• When can I get my COVID-19 vaccine? See a state-by-state guide The emergency use authorization of two vaccines offers some hope for the end of the coronavirus pandemic. However, the vaccine rollout has been complicated by limited supplies, logistical difficulties, and more. To make sure that the most vulnerable are able to access the vaccine, states are administering the vaccine in phases, meaning that only some people can get the shot right now. Some states are already planning for the future and allowing people to preregister for the vaccine or put their names on interest lists for when they are eligible; other states have released detailed information about when people can expect to be vaccinated and where they might receive it. See the full state guide here.


Minimum Wage and Labor

  • Half of U.S. states will raise their minimum wage in 2021—and more pay hikes could be on the way The push for a $15 minimum wage notched a big win through President-elect Joe Biden’s victory, but it’s unclear if his administration will be able to pass a new federal minimum wage.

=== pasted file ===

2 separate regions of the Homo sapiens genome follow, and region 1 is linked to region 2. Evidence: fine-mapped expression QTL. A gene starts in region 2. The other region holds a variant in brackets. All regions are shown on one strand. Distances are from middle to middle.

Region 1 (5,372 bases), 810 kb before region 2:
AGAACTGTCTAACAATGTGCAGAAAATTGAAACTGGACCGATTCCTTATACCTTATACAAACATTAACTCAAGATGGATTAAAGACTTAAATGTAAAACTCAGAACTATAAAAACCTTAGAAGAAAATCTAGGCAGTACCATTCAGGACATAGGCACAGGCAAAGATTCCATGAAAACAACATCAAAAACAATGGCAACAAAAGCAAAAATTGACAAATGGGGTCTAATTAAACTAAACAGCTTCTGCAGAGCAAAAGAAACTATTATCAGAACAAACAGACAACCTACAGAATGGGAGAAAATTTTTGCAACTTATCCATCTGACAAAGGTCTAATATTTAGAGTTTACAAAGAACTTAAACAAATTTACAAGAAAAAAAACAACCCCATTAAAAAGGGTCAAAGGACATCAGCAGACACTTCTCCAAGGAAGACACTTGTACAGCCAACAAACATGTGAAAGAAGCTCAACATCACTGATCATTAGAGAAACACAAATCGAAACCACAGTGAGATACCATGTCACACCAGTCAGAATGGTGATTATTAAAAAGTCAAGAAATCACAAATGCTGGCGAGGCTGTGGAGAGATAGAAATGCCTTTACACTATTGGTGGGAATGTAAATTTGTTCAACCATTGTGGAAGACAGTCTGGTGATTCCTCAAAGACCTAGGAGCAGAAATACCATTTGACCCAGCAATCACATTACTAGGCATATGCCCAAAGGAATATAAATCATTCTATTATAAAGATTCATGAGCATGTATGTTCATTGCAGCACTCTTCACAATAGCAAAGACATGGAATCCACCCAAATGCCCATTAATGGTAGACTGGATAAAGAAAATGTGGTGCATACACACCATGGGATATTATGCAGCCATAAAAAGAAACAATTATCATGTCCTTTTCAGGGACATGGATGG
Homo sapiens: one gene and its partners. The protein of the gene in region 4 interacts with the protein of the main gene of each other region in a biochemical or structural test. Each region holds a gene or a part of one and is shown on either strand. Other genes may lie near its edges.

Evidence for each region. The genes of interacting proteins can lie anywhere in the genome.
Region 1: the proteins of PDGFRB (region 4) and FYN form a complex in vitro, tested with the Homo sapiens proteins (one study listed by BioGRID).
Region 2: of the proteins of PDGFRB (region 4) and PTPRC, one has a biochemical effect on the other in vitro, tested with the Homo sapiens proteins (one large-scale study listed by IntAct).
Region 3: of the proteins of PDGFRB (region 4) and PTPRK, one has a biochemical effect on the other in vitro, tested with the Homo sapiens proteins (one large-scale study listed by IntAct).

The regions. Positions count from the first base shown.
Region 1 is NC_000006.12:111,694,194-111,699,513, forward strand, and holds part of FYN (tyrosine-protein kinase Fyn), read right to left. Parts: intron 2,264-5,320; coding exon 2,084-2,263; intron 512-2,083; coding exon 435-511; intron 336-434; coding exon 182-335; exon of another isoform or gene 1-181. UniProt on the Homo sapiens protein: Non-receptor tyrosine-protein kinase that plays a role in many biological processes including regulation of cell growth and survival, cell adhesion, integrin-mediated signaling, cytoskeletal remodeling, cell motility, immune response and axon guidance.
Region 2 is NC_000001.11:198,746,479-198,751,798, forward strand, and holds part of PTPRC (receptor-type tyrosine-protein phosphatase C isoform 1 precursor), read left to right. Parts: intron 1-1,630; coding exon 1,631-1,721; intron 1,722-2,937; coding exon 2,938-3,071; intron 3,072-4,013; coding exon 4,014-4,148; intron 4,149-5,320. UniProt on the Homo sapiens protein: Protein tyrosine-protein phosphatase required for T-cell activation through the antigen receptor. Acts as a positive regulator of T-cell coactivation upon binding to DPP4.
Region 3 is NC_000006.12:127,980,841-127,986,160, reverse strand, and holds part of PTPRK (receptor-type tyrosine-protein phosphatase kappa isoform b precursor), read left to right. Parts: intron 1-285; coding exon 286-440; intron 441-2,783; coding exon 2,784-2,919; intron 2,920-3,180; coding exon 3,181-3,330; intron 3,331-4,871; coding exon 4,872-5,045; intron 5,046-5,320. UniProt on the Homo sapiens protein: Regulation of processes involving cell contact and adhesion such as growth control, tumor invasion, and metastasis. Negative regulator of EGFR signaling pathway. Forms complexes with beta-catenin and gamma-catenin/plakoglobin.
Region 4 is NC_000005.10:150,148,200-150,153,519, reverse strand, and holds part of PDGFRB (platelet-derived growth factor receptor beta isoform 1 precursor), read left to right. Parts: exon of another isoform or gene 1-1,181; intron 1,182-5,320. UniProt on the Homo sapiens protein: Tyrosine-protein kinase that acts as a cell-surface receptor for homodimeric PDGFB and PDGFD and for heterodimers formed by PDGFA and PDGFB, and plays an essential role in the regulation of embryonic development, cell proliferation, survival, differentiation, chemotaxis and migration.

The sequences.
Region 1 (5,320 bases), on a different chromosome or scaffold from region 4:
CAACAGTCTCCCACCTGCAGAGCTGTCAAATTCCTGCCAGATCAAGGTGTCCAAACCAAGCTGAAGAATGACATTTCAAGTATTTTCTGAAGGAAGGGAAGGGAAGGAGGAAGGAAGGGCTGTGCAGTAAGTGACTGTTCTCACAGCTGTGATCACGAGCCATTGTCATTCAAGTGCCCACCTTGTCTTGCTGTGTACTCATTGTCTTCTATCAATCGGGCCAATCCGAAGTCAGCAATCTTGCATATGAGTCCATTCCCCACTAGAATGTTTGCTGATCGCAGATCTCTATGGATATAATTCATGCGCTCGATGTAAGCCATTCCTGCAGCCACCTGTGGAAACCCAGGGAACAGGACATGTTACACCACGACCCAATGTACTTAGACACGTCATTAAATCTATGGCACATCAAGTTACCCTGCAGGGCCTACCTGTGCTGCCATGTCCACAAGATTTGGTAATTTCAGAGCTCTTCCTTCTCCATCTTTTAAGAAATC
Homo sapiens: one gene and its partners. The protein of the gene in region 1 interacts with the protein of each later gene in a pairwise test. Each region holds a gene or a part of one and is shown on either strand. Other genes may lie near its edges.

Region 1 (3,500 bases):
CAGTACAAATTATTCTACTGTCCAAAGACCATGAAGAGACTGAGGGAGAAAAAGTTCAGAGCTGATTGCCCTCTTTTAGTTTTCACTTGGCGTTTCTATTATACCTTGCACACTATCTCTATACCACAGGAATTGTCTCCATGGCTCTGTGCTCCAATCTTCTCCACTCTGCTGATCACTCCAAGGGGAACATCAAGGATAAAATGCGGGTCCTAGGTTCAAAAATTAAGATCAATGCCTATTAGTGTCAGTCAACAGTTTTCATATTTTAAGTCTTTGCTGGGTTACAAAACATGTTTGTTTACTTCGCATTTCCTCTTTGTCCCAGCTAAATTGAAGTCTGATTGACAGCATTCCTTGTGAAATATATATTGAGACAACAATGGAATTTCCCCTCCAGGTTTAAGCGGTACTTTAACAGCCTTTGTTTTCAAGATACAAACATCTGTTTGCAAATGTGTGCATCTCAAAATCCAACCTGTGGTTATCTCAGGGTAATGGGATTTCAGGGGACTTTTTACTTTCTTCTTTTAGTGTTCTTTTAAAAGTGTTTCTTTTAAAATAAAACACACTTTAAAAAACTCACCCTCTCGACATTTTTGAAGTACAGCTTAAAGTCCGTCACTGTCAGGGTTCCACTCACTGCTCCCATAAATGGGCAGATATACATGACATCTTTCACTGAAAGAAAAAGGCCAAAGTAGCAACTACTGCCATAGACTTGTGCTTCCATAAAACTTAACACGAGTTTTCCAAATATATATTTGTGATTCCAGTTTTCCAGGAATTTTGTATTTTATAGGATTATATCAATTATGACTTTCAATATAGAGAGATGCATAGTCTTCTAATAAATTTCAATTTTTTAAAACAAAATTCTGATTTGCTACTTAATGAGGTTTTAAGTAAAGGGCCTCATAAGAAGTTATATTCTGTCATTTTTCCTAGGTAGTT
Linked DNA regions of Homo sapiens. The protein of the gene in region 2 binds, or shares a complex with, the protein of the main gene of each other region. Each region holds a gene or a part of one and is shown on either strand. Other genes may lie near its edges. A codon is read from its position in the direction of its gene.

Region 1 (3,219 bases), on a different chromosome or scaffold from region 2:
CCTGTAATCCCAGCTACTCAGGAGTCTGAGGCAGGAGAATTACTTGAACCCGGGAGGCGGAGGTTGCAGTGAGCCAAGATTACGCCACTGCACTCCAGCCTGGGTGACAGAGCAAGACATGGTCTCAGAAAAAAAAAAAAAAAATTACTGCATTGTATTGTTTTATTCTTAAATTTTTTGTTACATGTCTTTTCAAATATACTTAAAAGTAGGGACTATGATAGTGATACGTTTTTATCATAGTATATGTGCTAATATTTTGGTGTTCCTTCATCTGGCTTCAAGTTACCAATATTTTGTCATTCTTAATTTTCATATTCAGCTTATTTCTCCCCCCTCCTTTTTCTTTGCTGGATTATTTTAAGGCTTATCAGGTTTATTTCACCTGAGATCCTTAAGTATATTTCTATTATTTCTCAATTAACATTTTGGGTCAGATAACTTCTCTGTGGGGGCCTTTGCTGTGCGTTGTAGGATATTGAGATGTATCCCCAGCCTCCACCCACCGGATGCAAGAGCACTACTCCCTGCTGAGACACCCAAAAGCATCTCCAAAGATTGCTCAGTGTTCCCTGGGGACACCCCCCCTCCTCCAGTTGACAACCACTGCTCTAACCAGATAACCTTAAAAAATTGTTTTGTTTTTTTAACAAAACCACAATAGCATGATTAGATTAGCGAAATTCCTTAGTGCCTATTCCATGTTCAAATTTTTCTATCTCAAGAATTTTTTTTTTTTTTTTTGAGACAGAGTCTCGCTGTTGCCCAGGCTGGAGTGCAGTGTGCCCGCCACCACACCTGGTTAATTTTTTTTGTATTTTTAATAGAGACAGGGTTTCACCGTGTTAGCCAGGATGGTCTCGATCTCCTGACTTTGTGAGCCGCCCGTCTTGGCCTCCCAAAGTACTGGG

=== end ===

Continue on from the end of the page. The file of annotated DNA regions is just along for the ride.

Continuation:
• On the local level, half of U.S. states will raise their minimum wage in 2021.
    • Companies like Walmart and Starbucks also announced new hikes to their pay floors as they tried to recruit workers during the coronavirus pandemic.
    • Click here to view the chart.


Tax Update

  • Gov. Newsom Offers Tax Credit Expansion, SALT Cap Buffer California Gov. Gavin Newsom wants to expand several business tax credits as part of a larger recovery plan for the state’s economy. Newsom, a Democrat, will ask lawmakers to approve the changes in a state budget plan he will release Jan. 8 to help bounce back from the pandemic, he said Tuesday.